The Canadian government has suspended its online tax service due to the Heartbleed bug.
The cybersecurity flaw, which is being called one of the worst failures in Internet security history, forced the Canada Revenue Agency (CRA) to shut down its online tax collection Wednesday, as a preventative measure.
In a statement to Reuters, the CRA said it understood the “significant inconvenience” of its e-filing shutdown, and promised to bring it back online soon:
The CRA recognizes that this problem may represent a significant inconvenience for individual Canadians, representatives, and businesses that count on the CRA for online information and services. Please be assured that we are fully engaged in resolving this matter and restoring online services as soon as possible in a manner that ensures the private information of Canadians remains safe and secure.
In the U.S., the IRS says it is looking into the Heartbleed vulnerability but has not yet found its system to be compromised.
Heartbleed gripped the entire Internet this week, after security professionals at Codenomicon and Neel Mehta of Google Security rediscovered it Monday afternoon.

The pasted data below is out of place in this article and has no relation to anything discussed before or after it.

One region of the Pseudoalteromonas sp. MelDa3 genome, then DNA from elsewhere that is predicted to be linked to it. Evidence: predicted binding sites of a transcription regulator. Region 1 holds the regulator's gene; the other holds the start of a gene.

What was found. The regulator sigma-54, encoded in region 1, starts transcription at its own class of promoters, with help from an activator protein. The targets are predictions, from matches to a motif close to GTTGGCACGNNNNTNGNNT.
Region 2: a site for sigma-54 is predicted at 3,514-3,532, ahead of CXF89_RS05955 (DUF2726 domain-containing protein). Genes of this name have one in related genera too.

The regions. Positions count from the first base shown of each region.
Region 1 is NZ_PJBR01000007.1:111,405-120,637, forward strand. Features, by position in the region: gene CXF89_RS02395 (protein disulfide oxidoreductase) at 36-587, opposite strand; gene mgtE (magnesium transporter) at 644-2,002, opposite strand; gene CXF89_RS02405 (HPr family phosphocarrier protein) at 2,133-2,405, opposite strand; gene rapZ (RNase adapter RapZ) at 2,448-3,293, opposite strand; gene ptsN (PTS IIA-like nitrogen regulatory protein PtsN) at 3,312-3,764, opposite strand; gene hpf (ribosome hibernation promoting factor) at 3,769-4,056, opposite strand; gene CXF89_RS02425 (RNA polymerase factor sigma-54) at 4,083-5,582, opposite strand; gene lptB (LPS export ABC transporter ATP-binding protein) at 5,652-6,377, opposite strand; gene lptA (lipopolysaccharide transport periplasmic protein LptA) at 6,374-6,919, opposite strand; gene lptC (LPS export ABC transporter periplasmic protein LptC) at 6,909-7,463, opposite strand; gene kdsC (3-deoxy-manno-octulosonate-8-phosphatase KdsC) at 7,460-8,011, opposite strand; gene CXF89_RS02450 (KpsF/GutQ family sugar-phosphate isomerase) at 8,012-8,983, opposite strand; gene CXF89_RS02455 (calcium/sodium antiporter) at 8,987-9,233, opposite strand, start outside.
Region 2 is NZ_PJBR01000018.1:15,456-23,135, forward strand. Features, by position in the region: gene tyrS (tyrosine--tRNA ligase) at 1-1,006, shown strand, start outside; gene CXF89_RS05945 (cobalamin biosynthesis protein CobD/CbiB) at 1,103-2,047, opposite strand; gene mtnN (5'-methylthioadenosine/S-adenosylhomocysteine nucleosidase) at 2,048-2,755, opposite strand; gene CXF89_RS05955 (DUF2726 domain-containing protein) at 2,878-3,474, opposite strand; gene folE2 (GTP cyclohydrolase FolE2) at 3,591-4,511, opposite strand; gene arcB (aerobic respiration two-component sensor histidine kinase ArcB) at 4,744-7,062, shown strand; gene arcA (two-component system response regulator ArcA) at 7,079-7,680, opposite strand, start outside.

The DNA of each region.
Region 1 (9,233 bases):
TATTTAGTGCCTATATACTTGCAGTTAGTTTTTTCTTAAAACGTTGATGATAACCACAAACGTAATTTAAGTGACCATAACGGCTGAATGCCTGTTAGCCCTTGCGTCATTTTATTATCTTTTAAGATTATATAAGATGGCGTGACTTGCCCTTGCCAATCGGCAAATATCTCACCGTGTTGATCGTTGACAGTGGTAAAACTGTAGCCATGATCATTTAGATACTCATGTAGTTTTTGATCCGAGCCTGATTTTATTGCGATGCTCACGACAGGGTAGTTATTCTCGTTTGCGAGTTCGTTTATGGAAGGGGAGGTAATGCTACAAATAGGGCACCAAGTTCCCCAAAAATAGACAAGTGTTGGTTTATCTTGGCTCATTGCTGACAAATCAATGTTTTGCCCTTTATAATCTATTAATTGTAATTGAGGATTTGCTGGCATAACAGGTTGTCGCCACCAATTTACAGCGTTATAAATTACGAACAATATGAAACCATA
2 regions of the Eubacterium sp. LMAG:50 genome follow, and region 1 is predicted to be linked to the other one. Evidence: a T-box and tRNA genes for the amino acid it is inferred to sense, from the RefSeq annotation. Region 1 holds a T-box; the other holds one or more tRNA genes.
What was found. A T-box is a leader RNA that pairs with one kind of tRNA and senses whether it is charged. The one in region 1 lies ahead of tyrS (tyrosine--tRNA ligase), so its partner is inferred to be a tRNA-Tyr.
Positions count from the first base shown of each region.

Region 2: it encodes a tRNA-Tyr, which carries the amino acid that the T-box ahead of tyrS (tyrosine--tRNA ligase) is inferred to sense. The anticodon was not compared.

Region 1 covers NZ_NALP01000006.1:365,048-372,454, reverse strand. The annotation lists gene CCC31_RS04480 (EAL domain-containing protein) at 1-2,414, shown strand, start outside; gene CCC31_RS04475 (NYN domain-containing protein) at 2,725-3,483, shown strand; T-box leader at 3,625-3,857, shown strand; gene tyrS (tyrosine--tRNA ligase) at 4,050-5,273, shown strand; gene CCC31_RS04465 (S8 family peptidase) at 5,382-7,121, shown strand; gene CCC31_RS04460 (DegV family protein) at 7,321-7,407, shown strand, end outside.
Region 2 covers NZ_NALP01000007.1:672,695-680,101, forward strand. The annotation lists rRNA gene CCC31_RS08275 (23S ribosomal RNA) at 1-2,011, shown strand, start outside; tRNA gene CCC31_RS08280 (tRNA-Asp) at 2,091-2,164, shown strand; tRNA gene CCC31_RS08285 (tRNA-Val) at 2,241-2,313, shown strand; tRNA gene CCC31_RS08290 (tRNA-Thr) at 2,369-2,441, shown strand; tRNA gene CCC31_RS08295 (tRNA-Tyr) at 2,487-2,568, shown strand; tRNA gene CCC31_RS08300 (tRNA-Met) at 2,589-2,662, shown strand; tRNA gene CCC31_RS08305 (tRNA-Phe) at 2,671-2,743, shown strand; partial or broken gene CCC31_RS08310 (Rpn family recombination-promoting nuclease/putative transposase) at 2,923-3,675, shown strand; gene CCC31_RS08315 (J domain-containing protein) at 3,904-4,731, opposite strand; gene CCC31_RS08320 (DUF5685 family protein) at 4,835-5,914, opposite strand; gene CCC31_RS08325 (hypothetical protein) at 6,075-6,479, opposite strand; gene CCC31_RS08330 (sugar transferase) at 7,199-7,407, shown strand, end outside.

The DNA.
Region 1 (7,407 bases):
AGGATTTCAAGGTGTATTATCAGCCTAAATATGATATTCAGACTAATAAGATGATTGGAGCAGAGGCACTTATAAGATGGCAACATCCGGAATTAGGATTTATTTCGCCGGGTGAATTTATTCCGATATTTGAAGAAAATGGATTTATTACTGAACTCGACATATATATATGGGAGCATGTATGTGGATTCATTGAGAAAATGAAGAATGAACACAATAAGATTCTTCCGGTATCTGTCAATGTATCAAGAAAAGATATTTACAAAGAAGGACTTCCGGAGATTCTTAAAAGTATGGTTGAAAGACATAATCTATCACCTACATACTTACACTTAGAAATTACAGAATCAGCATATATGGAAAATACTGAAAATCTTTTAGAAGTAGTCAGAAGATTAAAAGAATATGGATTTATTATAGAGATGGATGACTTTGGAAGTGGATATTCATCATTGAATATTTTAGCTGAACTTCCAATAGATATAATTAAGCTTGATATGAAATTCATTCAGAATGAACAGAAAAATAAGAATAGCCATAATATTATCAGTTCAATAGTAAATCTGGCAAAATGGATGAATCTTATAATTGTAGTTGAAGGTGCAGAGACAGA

The Heartbleed bug allows attackers to access private information that should be tightly protected. That information includes usernames, passwords, instant messages, personal emails, and more.
Errata Security analyzed 28 million IP addresses and determined that 2.1 percent of them—615,134—remained vulnerable to attack.
The only way to protect yourself from the bug is to avoid sites that are vulnerable. For sites that have fixed the bug, changing your password is one of the ways to protect your information.
Italian programmer Filippo Valsorda created a tool called the “Heartbleed Test” for Web administrators to see if their servers have been compromised. Web users can find out if the sites they visit are vulnerable using this website from LastPass.